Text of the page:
Justin Maxwell, Washington Nationals
Like Chris B. Young of the Arizona Diamondbacks, Maxwell is a gifted athlete who can swat the long ball and steal bases in bunches but is set back by his inconsistency in making contact. In 324 at-bats with Triple-A Syracuse, the former University of Maryland star is hitting .250 with 13 homers, 40 RBIs and 28 steals in 34 tries. During the month of August, Maxwell is hitting a robust .385 (15-for-39) with six steals, which should help his cause in getting another look this year with the Nationals.
With 50 career major league at-bats, Maxwell is far from a big league washout, but he also turns 26 this fall, which means he might not have much projection left. Injury has derailed him, so he's trying to earn his way back onto the radar. With left fielder Josh Willingham due to be a free agent after this season, there might be an opening for Maxwell next spring in the Nationals outfield.
Brandon Erbe, Baltimore Orioles
Throughout his minor league career, Erbe has racked up 504 career strikeouts in 480 1/3 innings. The 6-foot-4, 180-pound right-hander has never had trouble overpowering hitters with his low- to mid-90s fastball and his plus slider. Despite his sexy strikeout numbers, Erbe has never been an elite pitching prospect due to his mediocre command and his flyball tendencies.
In 65 1/3 innings this year, Erbe has compiled a 3-4 record, with a 2.76 ERA and 52 strikeouts. On the downside, he has issued 28 walks while surrendering seven round-trippers. In addition to his command issues, the 21-year-old hurler has never developed a quality third pitch. Given the Orioles' plethora of quality young starters, there's a chance Erbe will move to the bullpen, where he is more likely to thrive with a power arsenal of two pitches.
James Simmons, Oakland Athletics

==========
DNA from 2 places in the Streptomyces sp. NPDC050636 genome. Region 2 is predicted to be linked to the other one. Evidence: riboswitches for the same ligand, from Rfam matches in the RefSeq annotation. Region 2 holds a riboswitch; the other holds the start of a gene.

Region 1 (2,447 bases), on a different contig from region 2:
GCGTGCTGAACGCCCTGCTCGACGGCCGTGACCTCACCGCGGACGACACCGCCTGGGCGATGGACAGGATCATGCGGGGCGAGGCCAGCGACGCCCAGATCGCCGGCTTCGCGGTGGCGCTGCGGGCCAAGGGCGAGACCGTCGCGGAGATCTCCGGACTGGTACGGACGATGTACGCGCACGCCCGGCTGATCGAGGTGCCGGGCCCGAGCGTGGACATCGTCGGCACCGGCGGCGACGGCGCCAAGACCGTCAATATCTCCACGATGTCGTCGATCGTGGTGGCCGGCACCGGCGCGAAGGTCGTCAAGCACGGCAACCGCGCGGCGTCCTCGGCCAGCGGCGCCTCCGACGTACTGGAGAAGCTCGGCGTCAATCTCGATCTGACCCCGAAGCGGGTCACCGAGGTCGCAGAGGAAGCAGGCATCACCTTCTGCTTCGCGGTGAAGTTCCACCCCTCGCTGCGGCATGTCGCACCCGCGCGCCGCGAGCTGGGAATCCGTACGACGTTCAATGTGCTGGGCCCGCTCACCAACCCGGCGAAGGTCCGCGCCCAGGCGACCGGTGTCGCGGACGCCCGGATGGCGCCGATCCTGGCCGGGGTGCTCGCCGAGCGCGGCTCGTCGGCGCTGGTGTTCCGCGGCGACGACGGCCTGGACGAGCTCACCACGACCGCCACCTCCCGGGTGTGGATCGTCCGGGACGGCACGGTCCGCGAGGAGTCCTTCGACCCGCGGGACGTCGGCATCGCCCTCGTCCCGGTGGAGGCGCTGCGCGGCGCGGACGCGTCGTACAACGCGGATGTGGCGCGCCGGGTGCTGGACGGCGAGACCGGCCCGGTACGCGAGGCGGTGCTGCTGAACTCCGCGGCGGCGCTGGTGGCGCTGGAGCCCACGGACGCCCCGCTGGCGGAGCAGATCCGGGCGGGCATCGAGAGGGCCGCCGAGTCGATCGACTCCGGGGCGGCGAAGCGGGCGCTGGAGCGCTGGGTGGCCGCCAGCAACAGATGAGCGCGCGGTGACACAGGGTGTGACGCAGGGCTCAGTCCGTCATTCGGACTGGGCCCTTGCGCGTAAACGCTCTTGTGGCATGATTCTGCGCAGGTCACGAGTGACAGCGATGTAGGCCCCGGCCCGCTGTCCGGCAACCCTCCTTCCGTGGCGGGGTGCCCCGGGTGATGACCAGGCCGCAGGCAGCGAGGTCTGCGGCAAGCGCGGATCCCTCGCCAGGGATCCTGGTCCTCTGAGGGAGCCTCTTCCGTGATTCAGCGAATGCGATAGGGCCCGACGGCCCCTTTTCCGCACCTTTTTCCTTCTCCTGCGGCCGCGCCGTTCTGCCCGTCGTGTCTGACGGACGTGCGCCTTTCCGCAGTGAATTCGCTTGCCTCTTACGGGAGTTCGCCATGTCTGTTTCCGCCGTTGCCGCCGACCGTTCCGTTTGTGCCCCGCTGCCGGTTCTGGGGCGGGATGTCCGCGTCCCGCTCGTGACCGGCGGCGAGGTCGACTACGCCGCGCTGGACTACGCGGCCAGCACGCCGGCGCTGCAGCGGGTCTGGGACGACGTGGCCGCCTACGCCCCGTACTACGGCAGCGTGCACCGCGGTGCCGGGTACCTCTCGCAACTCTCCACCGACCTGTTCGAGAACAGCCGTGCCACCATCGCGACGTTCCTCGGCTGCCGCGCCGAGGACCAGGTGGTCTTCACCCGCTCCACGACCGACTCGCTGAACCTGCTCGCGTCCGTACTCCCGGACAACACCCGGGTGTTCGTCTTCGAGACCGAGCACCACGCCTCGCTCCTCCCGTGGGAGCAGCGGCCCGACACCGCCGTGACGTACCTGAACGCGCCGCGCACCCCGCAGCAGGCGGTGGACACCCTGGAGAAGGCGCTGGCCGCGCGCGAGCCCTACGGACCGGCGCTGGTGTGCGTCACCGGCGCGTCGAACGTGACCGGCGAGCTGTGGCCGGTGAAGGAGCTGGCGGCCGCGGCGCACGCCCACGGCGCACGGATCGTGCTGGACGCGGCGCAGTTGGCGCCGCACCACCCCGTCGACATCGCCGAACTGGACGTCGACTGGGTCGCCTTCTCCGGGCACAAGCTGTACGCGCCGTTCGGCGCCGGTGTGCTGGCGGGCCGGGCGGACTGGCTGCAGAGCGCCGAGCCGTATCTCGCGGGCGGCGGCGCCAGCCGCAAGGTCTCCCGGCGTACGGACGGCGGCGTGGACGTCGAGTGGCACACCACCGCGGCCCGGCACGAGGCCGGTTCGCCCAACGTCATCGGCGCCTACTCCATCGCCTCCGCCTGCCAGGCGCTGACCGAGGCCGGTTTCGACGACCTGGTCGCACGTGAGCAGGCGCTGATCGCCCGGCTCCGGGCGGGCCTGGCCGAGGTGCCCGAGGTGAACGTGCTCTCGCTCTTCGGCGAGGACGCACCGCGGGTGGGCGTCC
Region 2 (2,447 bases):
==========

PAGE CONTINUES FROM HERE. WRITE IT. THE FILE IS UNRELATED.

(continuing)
Simmons entered this season with a reputation for being a polished pitcher with superb fastball command who rarely walks batters. Simmons' walk rate has uncharacteristically risen from 2.12 in 2008 to 3.45 this season. As a result, Simmons has gone through some growing pains. In 114 2/3 innings with Triple-A Sacramento, the 22-year-old has gone 7-5 with a 5.10 ERA and an 80-to-44 strikeout-to-walk ratio.
Despite his struggles, Simmons has shown signs of his old self. In his last start, versus Oklahoma City on Aug. 5, the right-hander tossed six shutout frames while fanning eleven batters. There's a chance Simmons will be summoned to Oakland in September and pitch out of the bullpen, at the very least. Next spring he will be in the mix for a backend-of-the-rotation or relief spot. In the rotation, he's capable of having an impact similar to that of Andy Sonnastine of the Tampa Bay Rays.
Drew Storen, Washington Nationals
Just drafted, Storen is skyrocketing through the Nationals' system. He was recently promoted to Double-A Harrisburg, his third stop since entering professional baseball in June. In 25 2/3 innings, the former Stanford star has posted a 2.81 ERA and fanned 37 batters while issuing only two walks.
Armed with a mid-90s fastball and power slider, the Nationals' first-round pick has both the makeup and demeanor of a big league closer. He's not afraid to pitch inside and challenge hitters. It's not uncommon to see post-collegiate relievers reach the big league level in their first professional season, so there's a chance Storen will get a cup of coffee in September. As for 2010, Storen will not only compete for a spot in the Nationals' bullpen, he's also a serious candidate to assume closer duties in his rookie season.